Dear Mrs. Clinton
I congratulate you on your candidacy. It gives voters a choice. Many more choices are necessary if we are to maintain the mirage of democracy.
You have been admired for many years. No one can question your dedication to hard work.
This is turning out to be a fascinating campaign season. Meantime, there are questions about the advice you are receiving about your campaign strategy. In your first TV spot you threw your grandparents under the campaign bus.
Your harsh criticism of them left many wondering. You not only alienated an entire class of grandparents, but also the dead. And we know that after every election there are assertions about the dead voting. All family matters are private and should be off limits in any political campaign.
The question about your use of personal E-Mail for official government correspondence is leading headline news that just won't go away. Seems like you have painted yourself in to a corner. You are now between Iraq and a hard drive. But let's face it, the E-Mail conundrum is not the worst thing a public official has ever done. It all depends on the meaning of the words 'Top Secret'.
About your vote for the war. That is a major problem. Voting for an unnecessary war is the most serious mistake an elected official can make. You have admitted that it was a mistake. You based your vote on erroneous information. Millions of ordinary citizens knew that the info being released was false. How could you not know?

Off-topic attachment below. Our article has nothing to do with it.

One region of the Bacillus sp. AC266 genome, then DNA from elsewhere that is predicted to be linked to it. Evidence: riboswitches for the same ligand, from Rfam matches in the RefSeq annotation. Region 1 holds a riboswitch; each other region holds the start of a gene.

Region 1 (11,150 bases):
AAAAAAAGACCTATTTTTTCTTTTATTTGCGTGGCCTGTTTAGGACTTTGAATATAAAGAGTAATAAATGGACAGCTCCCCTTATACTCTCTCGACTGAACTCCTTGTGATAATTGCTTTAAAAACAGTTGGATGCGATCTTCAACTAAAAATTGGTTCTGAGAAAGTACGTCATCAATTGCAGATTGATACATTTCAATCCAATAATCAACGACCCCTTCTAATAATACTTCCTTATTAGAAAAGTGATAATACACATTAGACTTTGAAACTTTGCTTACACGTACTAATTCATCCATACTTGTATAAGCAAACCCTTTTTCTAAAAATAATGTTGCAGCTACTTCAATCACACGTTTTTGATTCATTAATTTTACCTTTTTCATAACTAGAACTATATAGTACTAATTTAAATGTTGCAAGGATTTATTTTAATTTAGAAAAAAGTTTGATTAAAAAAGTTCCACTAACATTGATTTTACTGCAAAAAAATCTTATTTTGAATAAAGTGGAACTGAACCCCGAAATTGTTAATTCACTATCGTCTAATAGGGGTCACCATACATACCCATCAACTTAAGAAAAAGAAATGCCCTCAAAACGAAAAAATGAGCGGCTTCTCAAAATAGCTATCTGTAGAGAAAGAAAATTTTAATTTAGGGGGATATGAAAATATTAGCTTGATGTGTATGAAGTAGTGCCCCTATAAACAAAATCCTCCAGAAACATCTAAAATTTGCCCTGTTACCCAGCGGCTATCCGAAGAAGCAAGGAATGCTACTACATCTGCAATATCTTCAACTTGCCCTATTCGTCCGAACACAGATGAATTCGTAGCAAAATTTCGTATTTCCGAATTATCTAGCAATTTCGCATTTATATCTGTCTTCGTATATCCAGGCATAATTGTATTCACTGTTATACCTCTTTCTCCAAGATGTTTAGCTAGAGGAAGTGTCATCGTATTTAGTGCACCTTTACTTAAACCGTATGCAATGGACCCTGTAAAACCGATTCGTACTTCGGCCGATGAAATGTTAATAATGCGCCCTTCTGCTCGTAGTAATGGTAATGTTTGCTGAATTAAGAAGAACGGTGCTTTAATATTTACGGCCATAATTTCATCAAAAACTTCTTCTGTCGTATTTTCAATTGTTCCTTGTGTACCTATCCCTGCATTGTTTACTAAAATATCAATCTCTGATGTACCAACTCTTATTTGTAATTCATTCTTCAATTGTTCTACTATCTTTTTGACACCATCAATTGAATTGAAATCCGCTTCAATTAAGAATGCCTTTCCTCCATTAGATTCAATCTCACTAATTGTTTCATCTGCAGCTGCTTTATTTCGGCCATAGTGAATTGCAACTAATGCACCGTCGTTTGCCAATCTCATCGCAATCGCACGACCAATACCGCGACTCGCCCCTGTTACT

This brings up the one question I have. Since you now know that the war was wrong, what action will you take to secure reparations for Iraq? This is sort of the china shop argument. Since the USA broke it, we should pay to fix it. What is our responsibility, not only under International Law, but more importantly under universally held Humanitarian Principles?
Millions of innocent Iraqi citizens were killed because of the illegal US invasion and occupation. 500,000 Iraqi children died as a result of US imposed sanctions. The official position was 'that we think the price was worth it' - as stated by Madeleine Albright. The war crimes and crimes against humanity, which resulted from your vote - and the votes of many others -, cannot be ignored. History will remember. Voters will remember. Everyone, for generations to come, will know how you voted.
If you are elected president, what action will you take to compensate for the destruction of Iraq and the deaths of the civilians? Do you support reparations for Iraq?
Your answer, or the lack of an answer, will give voters a clue to your sense of justice.
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